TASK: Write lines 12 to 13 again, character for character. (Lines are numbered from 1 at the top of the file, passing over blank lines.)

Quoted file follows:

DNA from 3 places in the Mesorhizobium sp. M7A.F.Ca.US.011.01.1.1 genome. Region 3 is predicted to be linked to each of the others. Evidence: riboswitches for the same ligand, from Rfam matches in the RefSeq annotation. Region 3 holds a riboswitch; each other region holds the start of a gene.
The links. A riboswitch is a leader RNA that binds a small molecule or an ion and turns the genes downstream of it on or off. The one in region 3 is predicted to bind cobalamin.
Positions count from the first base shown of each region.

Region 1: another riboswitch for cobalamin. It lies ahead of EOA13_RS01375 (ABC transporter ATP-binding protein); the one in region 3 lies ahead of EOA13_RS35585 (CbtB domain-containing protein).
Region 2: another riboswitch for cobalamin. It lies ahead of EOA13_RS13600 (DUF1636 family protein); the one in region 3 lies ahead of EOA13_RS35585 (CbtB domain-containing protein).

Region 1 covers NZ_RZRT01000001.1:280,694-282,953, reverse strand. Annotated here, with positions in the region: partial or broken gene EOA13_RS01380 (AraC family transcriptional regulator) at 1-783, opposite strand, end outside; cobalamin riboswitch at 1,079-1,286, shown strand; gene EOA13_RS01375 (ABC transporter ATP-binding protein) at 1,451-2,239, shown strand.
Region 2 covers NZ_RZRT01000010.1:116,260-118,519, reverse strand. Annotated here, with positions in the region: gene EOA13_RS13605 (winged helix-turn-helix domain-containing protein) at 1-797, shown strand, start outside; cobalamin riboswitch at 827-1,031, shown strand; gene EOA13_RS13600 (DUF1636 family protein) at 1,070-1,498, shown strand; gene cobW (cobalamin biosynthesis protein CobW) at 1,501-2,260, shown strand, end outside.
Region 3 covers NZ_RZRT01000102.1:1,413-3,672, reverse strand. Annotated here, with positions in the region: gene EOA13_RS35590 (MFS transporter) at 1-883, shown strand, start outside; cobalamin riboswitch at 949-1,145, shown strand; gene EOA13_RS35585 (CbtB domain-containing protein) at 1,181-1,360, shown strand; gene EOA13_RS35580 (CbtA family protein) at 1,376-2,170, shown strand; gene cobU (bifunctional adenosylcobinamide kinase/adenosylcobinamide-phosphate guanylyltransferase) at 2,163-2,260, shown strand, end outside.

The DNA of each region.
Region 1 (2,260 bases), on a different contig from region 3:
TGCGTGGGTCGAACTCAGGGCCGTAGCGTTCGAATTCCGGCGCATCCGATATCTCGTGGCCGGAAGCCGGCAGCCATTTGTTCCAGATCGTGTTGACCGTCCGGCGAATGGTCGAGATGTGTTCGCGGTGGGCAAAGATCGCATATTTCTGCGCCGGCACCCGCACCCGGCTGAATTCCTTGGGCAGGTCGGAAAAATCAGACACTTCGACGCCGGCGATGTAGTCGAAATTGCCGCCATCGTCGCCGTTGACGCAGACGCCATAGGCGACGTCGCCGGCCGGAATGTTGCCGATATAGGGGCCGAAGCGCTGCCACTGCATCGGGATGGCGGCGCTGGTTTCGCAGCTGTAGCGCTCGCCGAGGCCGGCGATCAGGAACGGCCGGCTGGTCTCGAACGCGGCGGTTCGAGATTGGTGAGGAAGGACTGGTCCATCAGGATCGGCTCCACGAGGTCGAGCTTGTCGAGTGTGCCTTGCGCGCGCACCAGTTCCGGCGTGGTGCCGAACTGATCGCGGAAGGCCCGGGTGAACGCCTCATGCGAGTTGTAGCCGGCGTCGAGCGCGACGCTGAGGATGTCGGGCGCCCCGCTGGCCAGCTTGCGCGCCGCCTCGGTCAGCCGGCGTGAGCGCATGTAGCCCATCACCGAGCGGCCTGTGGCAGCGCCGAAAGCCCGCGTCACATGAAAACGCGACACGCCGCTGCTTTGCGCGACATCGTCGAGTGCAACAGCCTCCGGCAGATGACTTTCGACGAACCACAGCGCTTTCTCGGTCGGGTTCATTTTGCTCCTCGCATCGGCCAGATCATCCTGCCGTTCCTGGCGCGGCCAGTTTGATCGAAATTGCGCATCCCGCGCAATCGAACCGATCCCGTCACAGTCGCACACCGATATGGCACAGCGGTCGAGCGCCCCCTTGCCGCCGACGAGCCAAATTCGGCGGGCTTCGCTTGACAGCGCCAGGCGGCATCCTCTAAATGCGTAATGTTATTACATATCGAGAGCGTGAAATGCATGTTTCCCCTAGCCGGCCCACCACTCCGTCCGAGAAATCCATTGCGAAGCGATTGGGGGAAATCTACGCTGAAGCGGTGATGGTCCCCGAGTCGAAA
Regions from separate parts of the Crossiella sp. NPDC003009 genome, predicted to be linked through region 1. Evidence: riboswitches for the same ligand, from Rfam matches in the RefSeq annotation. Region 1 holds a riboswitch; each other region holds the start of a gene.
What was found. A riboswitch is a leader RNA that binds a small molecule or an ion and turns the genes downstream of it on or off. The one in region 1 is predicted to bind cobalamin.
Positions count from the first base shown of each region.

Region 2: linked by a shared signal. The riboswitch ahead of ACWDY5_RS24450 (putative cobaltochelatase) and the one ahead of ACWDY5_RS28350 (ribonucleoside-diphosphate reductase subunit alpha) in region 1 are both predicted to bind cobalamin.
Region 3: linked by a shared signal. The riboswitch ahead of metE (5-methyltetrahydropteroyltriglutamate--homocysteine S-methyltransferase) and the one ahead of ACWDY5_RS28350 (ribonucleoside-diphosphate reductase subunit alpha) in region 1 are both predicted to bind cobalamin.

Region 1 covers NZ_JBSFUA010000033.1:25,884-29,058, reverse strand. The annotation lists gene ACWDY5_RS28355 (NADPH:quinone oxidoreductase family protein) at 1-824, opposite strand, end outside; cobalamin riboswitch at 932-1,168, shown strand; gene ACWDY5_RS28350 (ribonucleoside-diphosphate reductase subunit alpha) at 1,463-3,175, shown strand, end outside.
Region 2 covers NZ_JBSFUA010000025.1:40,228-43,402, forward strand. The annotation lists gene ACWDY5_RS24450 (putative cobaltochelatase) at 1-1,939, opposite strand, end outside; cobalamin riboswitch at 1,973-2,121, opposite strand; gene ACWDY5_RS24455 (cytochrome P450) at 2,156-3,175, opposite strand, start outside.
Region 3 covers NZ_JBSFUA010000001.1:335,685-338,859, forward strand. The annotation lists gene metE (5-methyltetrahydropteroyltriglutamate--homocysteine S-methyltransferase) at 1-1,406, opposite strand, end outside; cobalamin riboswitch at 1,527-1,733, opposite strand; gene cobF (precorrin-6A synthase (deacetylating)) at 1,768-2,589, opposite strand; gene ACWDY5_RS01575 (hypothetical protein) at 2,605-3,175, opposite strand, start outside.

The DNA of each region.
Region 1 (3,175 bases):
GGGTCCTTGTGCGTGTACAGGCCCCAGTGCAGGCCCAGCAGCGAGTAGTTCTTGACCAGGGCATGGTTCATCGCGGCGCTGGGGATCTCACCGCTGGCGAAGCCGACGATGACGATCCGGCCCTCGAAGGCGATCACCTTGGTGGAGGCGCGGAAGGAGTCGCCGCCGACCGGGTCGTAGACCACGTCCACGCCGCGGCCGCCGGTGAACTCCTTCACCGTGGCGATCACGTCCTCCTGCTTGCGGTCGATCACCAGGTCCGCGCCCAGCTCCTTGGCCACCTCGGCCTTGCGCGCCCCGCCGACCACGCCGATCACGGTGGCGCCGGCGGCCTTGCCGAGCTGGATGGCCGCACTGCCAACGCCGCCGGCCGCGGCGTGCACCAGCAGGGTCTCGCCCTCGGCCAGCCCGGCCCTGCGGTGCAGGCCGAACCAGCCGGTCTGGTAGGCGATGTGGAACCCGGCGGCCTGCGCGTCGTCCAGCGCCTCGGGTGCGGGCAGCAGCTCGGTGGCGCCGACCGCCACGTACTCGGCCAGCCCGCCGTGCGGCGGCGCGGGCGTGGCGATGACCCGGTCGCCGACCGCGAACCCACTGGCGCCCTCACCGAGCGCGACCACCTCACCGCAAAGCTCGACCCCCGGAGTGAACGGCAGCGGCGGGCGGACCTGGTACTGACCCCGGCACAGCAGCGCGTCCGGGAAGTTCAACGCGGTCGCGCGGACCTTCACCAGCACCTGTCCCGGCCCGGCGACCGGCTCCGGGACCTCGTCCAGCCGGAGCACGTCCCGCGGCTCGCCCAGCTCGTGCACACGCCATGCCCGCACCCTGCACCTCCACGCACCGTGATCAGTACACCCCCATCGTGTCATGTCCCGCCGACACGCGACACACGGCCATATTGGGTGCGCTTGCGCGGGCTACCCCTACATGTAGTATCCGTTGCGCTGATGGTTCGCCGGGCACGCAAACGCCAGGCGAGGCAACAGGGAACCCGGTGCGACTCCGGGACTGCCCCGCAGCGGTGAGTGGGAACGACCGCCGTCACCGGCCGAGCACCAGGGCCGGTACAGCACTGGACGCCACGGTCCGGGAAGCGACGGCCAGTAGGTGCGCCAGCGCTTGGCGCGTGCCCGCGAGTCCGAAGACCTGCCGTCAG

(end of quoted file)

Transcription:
Regions from separate parts of the Crossiella sp. NPDC003009 genome, predicted to be linked through region 1. Evidence: riboswitches for the same ligand, from Rfam matches in the RefSeq annotation. Region 1 holds a riboswitch; each other region holds the start of a gene.
What was found. A riboswitch is a leader RNA that binds a small molecule or an ion and turns the genes downstream of it on or off. The one in region 1 is predicted to bind cobalamin.